Also known as hybrid resumes, combination resumes are part chronological resume, and part functional resume. People often choose a combination resume because they follow a similar format to chronological resumes, making it easier for hiring managers to scan the resume and find the information they’re looking for. But combination resumes also place more emphasis on your skills and abilities instead of your chronological work history.

The top third of the resume is your contact information and professional summary. After that, you include a skills section, similar to a functional resume. However, it’s not as long or in-depth as a functional resume. You can group your skills by type or list them.

After the skills section is your work history. This is in reverse chronological order and includes several bullet points of your duties and accomplishments under each job to help tie what you learned to a specific job. You’ll use fewer bullet points than a chronological resume, as you covered some of the information in the skills section. 

Here’s a downloadable example of a combination resume:

Why These Resume Types Work

But why are these three types of resumes so common? Because they work, and here’s why.

Easy to Read

In 2012, an eye-tracking study found that, on average, a hiring manager looks at a resume for just six seconds. The study was repeated in 2018 and found the average time spent looking at a resume had edged up to 7.4 seconds.

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Researchers compared resumes to find out why the hiring managers spent more time on some resumes than others. They discovered that the resumes recruiters were more interested in shared certain elements, such as:

The study also concluded that the best-performing resumes were formatted to take advantage of F-pattern reading. In short, F-pattern reading is when a reader doesn’t read the document in its entirety, but instead scans it, concentrating their attention on the top and one side of the page.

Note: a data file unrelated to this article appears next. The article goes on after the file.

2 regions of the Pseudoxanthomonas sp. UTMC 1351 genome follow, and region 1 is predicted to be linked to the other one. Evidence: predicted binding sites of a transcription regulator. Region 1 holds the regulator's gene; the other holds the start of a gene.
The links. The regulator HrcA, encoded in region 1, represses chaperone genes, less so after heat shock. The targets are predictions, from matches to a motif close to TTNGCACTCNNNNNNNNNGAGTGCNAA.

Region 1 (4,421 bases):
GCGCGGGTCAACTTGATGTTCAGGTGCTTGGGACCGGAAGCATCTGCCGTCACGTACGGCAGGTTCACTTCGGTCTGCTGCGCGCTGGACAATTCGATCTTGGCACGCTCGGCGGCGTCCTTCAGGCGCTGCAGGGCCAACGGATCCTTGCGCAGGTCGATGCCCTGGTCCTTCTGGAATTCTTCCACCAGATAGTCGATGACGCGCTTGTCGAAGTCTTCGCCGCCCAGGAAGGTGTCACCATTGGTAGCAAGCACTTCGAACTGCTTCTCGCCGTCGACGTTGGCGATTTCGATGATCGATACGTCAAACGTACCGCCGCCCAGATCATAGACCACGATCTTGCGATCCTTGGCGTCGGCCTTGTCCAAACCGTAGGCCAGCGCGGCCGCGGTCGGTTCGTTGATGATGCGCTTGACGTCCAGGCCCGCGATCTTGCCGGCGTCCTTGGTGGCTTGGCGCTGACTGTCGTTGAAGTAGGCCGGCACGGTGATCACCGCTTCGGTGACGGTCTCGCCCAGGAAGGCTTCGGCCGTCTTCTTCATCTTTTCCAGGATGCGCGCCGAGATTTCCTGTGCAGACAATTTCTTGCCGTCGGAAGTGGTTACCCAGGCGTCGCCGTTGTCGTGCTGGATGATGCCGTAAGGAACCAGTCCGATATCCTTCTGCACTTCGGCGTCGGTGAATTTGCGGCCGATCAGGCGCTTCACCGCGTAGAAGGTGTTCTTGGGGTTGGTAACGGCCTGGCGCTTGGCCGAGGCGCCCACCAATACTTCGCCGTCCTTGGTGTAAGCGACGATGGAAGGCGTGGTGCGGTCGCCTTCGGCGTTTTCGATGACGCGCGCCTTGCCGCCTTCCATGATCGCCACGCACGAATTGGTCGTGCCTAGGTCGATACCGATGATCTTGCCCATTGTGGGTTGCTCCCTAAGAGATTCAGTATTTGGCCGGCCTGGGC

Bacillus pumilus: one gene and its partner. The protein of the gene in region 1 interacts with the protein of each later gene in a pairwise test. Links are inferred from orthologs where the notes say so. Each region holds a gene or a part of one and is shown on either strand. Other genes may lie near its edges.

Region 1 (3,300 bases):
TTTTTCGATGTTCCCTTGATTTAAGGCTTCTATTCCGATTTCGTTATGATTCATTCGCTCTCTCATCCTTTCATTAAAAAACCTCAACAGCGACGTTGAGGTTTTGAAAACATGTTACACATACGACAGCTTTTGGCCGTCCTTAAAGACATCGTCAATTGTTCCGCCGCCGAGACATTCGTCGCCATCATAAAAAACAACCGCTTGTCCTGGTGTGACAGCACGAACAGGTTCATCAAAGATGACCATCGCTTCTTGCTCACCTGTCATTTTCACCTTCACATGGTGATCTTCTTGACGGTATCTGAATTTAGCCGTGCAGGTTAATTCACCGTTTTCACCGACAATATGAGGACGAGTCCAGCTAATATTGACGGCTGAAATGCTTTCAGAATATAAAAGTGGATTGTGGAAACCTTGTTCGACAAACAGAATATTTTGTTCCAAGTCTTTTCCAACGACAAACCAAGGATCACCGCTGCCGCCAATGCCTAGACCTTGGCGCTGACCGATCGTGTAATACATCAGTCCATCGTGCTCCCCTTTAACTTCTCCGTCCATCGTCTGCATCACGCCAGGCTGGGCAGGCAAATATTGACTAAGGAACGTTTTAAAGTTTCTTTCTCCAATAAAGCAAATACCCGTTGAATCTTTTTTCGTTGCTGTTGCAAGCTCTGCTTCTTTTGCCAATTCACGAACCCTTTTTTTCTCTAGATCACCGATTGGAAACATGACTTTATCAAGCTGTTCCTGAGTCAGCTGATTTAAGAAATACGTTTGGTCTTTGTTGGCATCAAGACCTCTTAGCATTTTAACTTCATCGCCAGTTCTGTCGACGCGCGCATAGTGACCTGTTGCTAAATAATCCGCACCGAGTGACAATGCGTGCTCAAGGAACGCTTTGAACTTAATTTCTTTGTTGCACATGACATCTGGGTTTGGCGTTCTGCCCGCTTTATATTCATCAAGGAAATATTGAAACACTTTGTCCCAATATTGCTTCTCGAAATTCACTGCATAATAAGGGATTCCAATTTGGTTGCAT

>>MORE: How to Write a Resume

Starting in the upper corner of the document, the reader scans side-to-side across the top of the document, then moves to the top third of the document for another horizontal scan. Finally, the reader scans down one side of the document in a solid line. The items in this F shape get the most attention or, at least, are where the reader is expecting to find the information they want. Interestingly, this pattern holds whether the language is read left to right or right to left. This is what it looks like:

A picture of F pattern reading on any type of resume

Chronological, combination, and functional resumes are formatted to take advantage of F-shaped reading patterns, so choosing one of them can increase the odds a recruiter spends more time looking at yours.

Other Types of Resumes

While chronological, combination, and functional are the three most common types of resumes, there are four other resume types you should know about and may want to consider using.

Targeted Resume

A targeted resume is tailored specifically for a company and role you’re applying to. However, this name is a bit misleading in that every resume you submit should be customized to the company and role. 

Fortunately, you don’t have to write a targeted resume and cover letter from scratch every time you apply. You can take your existing resume (no matter the type) and include keywords from the job description in your resume and cover letter. It’s also important to customize your resume by showcasing skills and experiences that align with the desired role.

>>MORE: Resume Keywords: What They Are and How to Use Them